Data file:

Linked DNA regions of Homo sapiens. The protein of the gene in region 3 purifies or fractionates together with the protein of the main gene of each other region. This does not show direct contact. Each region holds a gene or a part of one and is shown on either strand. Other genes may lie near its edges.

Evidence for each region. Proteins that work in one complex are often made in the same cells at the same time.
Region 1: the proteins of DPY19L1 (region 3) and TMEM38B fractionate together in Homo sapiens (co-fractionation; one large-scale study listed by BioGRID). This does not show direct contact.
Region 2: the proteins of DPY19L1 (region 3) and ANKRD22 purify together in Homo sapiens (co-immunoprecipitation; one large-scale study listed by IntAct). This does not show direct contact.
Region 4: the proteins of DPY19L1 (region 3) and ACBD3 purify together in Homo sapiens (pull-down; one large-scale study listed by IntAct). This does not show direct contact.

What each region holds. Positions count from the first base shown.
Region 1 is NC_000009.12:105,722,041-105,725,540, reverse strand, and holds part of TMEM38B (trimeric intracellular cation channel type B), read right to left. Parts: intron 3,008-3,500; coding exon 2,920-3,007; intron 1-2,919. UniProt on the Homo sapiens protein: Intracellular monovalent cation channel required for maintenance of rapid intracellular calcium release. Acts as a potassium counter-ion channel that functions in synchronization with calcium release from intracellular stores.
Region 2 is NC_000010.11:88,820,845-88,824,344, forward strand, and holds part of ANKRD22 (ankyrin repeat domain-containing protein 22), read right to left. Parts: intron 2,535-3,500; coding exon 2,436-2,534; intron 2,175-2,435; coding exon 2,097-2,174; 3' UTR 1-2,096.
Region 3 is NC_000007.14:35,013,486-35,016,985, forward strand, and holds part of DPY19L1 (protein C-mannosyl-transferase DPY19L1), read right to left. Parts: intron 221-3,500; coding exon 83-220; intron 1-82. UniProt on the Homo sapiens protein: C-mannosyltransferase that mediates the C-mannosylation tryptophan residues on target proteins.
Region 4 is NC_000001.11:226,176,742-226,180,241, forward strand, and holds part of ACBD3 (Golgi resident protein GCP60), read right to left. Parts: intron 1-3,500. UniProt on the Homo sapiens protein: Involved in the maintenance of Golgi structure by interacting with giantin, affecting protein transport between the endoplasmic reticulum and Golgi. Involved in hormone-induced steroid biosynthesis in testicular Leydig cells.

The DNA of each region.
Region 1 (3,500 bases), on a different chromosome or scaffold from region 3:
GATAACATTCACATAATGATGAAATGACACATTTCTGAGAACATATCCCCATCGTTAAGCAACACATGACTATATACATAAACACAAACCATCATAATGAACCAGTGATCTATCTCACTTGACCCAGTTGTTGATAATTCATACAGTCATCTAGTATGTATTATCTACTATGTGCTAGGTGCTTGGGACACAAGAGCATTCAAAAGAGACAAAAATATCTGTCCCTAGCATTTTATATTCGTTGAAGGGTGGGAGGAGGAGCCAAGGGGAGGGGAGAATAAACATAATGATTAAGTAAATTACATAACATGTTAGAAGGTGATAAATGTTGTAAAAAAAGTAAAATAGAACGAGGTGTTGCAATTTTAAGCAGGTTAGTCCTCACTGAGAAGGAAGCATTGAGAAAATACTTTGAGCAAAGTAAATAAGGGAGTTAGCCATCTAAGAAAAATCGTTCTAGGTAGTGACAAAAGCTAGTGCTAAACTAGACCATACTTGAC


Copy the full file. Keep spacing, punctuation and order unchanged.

Linked DNA regions of Homo sapiens. The protein of the gene in region 3 purifies or fractionates together with the protein of the main gene of each other region. This does not show direct contact. Each region holds a gene or a part of one and is shown on either strand. Other genes may lie near its edges.

Evidence for each region. Proteins that work in one complex are often made in the same cells at the same time.
Region 1: the proteins of DPY19L1 (region 3) and TMEM38B fractionate together in Homo sapiens (co-fractionation; one large-scale study listed by BioGRID). This does not show direct contact.
Region 2: the proteins of DPY19L1 (region 3) and ANKRD22 purify together in Homo sapiens (co-immunoprecipitation; one large-scale study listed by IntAct). This does not show direct contact.
Region 4: the proteins of DPY19L1 (region 3) and ACBD3 purify together in Homo sapiens (pull-down; one large-scale study listed by IntAct). This does not show direct contact.

What each region holds. Positions count from the first base shown.
Region 1 is NC_000009.12:105,722,041-105,725,540, reverse strand, and holds part of TMEM38B (trimeric intracellular cation channel type B), read right to left. Parts: intron 3,008-3,500; coding exon 2,920-3,007; intron 1-2,919. UniProt on the Homo sapiens protein: Intracellular monovalent cation channel required for maintenance of rapid intracellular calcium release. Acts as a potassium counter-ion channel that functions in synchronization with calcium release from intracellular stores.
Region 2 is NC_000010.11:88,820,845-88,824,344, forward strand, and holds part of ANKRD22 (ankyrin repeat domain-containing protein 22), read right to left. Parts: intron 2,535-3,500; coding exon 2,436-2,534; intron 2,175-2,435; coding exon 2,097-2,174; 3' UTR 1-2,096.
Region 3 is NC_000007.14:35,013,486-35,016,985, forward strand, and holds part of DPY19L1 (protein C-mannosyl-transferase DPY19L1), read right to left. Parts: intron 221-3,500; coding exon 83-220; intron 1-82. UniProt on the Homo sapiens protein: C-mannosyltransferase that mediates the C-mannosylation tryptophan residues on target proteins.
Region 4 is NC_000001.11:226,176,742-226,180,241, forward strand, and holds part of ACBD3 (Golgi resident protein GCP60), read right to left. Parts: intron 1-3,500. UniProt on the Homo sapiens protein: Involved in the maintenance of Golgi structure by interacting with giantin, affecting protein transport between the endoplasmic reticulum and Golgi. Involved in hormone-induced steroid biosynthesis in testicular Leydig cells.

The DNA of each region.
Region 1 (3,500 bases), on a different chromosome or scaffold from region 3:
GATAACATTCACATAATGATGAAATGACACATTTCTGAGAACATATCCCCATCGTTAAGCAACACATGACTATATACATAAACACAAACCATCATAATGAACCAGTGATCTATCTCACTTGACCCAGTTGTTGATAATTCATACAGTCATCTAGTATGTATTATCTACTATGTGCTAGGTGCTTGGGACACAAGAGCATTCAAAAGAGACAAAAATATCTGTCCCTAGCATTTTATATTCGTTGAAGGGTGGGAGGAGGAGCCAAGGGGAGGGGAGAATAAACATAATGATTAAGTAAATTACATAACATGTTAGAAGGTGATAAATGTTGTAAAAAAAGTAAAATAGAACGAGGTGTTGCAATTTTAAGCAGGTTAGTCCTCACTGAGAAGGAAGCATTGAGAAAATACTTTGAGCAAAGTAAATAAGGGAGTTAGCCATCTAAGAAAAATCGTTCTAGGTAGTGACAAAAGCTAGTGCTAAACTAGACCATACTTGAC